Characterising the interaction between proneural transcription factor ASCL1 and mSWI/SNF chromatin remodelling complexes during human cortical development

Student thesis: Doctoral ThesisDoctor of Philosophy


A specialised set of transcription factors called pioneer factors are able to bind their targets in previously inaccessible chromatin and upon binding create accessible regions of DNA. Their activity allows non-pioneer transcription factors to also bind their targets, regulate downstream gene expression and establish gene regulatory networks during development. In the developing mammalian cortex, one of the most illustrative examples of a stable yet versatile system, proneural transcription factors of the bHLH family represent key determinants of neural cell fate and differentiation. Among the proneural proteins, ASCL1 has been proposed to act as a pioneer transcription factor by programming the epigenome and establishing new transcriptional networks during development and cellular reprogramming in both mouse and human models. The mSWI/SNF ATP-dependent chromatin remodelling complexes play critical roles in controlling chromatin dynamics, therefore facilitating rapid transcriptional events. Proper functioning of the mSWI/SNF complexes is essential for the establishment, maintenance and functionality of neural cells during development.

The overlapping activity of ASCL1 and mSWI/SNF remodellers during neurogenesis led us to investigate the hypothesis of a mutual interaction between them. Using an in vitro model of human cortical neuronal differentiation from iPSCs, I have established that ASCL1 interacts physically with multiple subunits of the mSWI/SNF complexes. To further characterise this interaction, I investigated whether ASCL1 requires the mSWI/SNF remodellers to regulate its targets. By comparing the DNA binding landscapes of ASCL1 and mSWI/SNF core subunit SMARCB1, I found that approximately 70% of ASCL1 binding sites are also genomic targets of SMARCB1. This finding suggests that ASCL1 may functionally interact with mSWI/SNF complexes in order to regulate a large subset of its targets.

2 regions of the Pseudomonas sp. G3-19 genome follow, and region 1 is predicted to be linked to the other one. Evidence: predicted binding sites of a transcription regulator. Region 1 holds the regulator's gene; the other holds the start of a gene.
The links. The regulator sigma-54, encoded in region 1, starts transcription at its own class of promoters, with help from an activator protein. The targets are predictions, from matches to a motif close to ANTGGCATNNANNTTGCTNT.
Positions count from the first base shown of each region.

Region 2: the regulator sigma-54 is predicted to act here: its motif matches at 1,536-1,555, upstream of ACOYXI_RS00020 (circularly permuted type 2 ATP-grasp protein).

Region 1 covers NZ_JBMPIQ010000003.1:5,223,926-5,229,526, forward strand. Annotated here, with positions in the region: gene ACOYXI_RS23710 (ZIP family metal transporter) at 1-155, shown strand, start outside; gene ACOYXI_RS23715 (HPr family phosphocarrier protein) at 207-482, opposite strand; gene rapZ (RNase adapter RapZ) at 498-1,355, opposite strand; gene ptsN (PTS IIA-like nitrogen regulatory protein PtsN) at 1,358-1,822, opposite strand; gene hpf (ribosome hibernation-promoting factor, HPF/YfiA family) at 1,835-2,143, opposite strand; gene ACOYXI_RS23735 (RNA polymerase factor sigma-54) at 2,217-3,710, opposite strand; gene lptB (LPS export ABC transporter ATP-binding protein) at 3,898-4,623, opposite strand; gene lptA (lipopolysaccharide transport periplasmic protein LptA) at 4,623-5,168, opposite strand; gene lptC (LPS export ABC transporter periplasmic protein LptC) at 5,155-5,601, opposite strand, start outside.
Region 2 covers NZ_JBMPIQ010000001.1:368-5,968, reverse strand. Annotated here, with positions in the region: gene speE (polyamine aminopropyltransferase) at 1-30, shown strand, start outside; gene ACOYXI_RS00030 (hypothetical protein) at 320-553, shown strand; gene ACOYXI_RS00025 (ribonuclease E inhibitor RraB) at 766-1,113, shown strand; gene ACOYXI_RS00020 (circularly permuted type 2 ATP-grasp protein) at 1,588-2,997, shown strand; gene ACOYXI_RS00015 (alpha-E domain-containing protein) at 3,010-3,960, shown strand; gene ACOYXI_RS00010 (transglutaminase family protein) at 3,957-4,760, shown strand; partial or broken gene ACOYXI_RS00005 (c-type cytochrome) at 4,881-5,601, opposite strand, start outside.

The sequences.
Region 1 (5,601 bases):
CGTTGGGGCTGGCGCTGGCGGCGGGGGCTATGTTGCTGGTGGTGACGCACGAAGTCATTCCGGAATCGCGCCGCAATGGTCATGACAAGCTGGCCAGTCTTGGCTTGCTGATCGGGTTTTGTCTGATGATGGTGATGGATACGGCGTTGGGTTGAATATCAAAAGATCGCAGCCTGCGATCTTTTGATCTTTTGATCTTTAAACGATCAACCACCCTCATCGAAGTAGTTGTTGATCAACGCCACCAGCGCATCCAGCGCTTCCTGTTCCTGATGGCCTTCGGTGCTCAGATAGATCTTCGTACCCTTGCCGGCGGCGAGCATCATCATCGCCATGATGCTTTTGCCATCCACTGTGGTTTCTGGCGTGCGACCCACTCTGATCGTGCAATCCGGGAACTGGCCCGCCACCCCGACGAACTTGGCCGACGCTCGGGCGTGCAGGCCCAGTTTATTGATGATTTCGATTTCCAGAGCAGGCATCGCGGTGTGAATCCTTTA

I then performed reciprocal disruption of ASCL1 and mSWI/SNF assemblies at different time points during corticogenesis to investigate the mutual requirement of ASCL1 for mSWI/SNF recruitment. Correlation of DNA binding and chromatin accessibility in ASCL1 knockout, mSWI/SNF-lacking and wild-type neuronal cells re- vealed that approximately one third of ASCL1 direct targets are also direct targets of the mSWI/SNF remodellers. In addition, 55% of the ASCL1-dependent genes are also misregulated upon mSWI/SNF removal. Association of ASCL1-mSWI/SNF direct genomic targets with the transcriptional changes observed in the two mutants led to the identification of 61 ASCL1-mSWI/SNF-dependent genes with essential roles during cortical neuronal differentiation whose regulation is linked to the sites where ASCL1 and SMARCB1 bind to regulate chromatin accessibility. However, more than 80% of the ASCL1-mSWI/SNF direct targets represent distal genomic sites with enhancer-specific histone modification signatures. As a consequence, looking at the nearest annotated promoter to associate these genomic regions with their transcriptional output might only explain a subset of the ASCL1-dependent genes. More extensive bioinformatics approaches that take into consideration the 3D organisation of the genome are likely to link these distal regulatory regions with a larger proportion of the ASCL1-mSWI/SNF-dependent genes. Overall, this work advances our understanding of the mechanisms behind ASCL1 pioneer activity. The essential roles of both ASCL1 and mSWI/SNF remodellers during cortical development point towards their interaction having vast implications for human health and disease.
Date of Award1 Jan 2022
Original languageEnglish
Awarding Institution
  • King's College London
SupervisorFrançois Guillemot (Supervisor) & Cristina Dias (Supervisor)

Cite this